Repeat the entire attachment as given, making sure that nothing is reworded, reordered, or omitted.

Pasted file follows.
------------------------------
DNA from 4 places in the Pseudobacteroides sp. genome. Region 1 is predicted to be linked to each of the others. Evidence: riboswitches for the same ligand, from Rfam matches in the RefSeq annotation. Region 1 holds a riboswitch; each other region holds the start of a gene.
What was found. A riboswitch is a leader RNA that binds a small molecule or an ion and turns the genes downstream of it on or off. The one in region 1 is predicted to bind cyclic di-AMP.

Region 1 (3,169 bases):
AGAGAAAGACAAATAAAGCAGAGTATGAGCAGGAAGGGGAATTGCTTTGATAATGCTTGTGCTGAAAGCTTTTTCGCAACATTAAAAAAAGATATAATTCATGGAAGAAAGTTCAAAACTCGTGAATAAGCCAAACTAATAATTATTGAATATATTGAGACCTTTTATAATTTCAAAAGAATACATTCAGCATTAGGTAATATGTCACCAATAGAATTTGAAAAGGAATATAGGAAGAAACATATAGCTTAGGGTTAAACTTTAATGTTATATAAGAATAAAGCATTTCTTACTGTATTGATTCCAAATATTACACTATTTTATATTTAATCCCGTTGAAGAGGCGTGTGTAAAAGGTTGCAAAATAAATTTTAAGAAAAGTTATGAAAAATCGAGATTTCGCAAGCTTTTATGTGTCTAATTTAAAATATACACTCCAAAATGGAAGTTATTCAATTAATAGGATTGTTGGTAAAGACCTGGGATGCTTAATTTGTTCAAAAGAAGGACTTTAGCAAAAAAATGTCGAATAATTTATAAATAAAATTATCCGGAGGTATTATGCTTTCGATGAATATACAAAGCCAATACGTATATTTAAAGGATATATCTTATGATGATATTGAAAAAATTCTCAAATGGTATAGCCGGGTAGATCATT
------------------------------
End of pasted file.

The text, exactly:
DNA from 4 places in the Pseudobacteroides sp. genome. Region 1 is predicted to be linked to each of the others. Evidence: riboswitches for the same ligand, from Rfam matches in the RefSeq annotation. Region 1 holds a riboswitch; each other region holds the start of a gene.
What was found. A riboswitch is a leader RNA that binds a small molecule or an ion and turns the genes downstream of it on or off. The one in region 1 is predicted to bind cyclic di-AMP.

Region 1 (3,169 bases):
AGAGAAAGACAAATAAAGCAGAGTATGAGCAGGAAGGGGAATTGCTTTGATAATGCTTGTGCTGAAAGCTTTTTCGCAACATTAAAAAAAGATATAATTCATGGAAGAAAGTTCAAAACTCGTGAATAAGCCAAACTAATAATTATTGAATATATTGAGACCTTTTATAATTTCAAAAGAATACATTCAGCATTAGGTAATATGTCACCAATAGAATTTGAAAAGGAATATAGGAAGAAACATATAGCTTAGGGTTAAACTTTAATGTTATATAAGAATAAAGCATTTCTTACTGTATTGATTCCAAATATTACACTATTTTATATTTAATCCCGTTGAAGAGGCGTGTGTAAAAGGTTGCAAAATAAATTTTAAGAAAAGTTATGAAAAATCGAGATTTCGCAAGCTTTTATGTGTCTAATTTAAAATATACACTCCAAAATGGAAGTTATTCAATTAATAGGATTGTTGGTAAAGACCTGGGATGCTTAATTTGTTCAAAAGAAGGACTTTAGCAAAAAAATGTCGAATAATTTATAAATAAAATTATCCGGAGGTATTATGCTTTCGATGAATATACAAAGCCAATACGTATATTTAAAGGATATATCTTATGATGATATTGAAAAAATTCTCAAATGGTATAGCCGGGTAGATCATT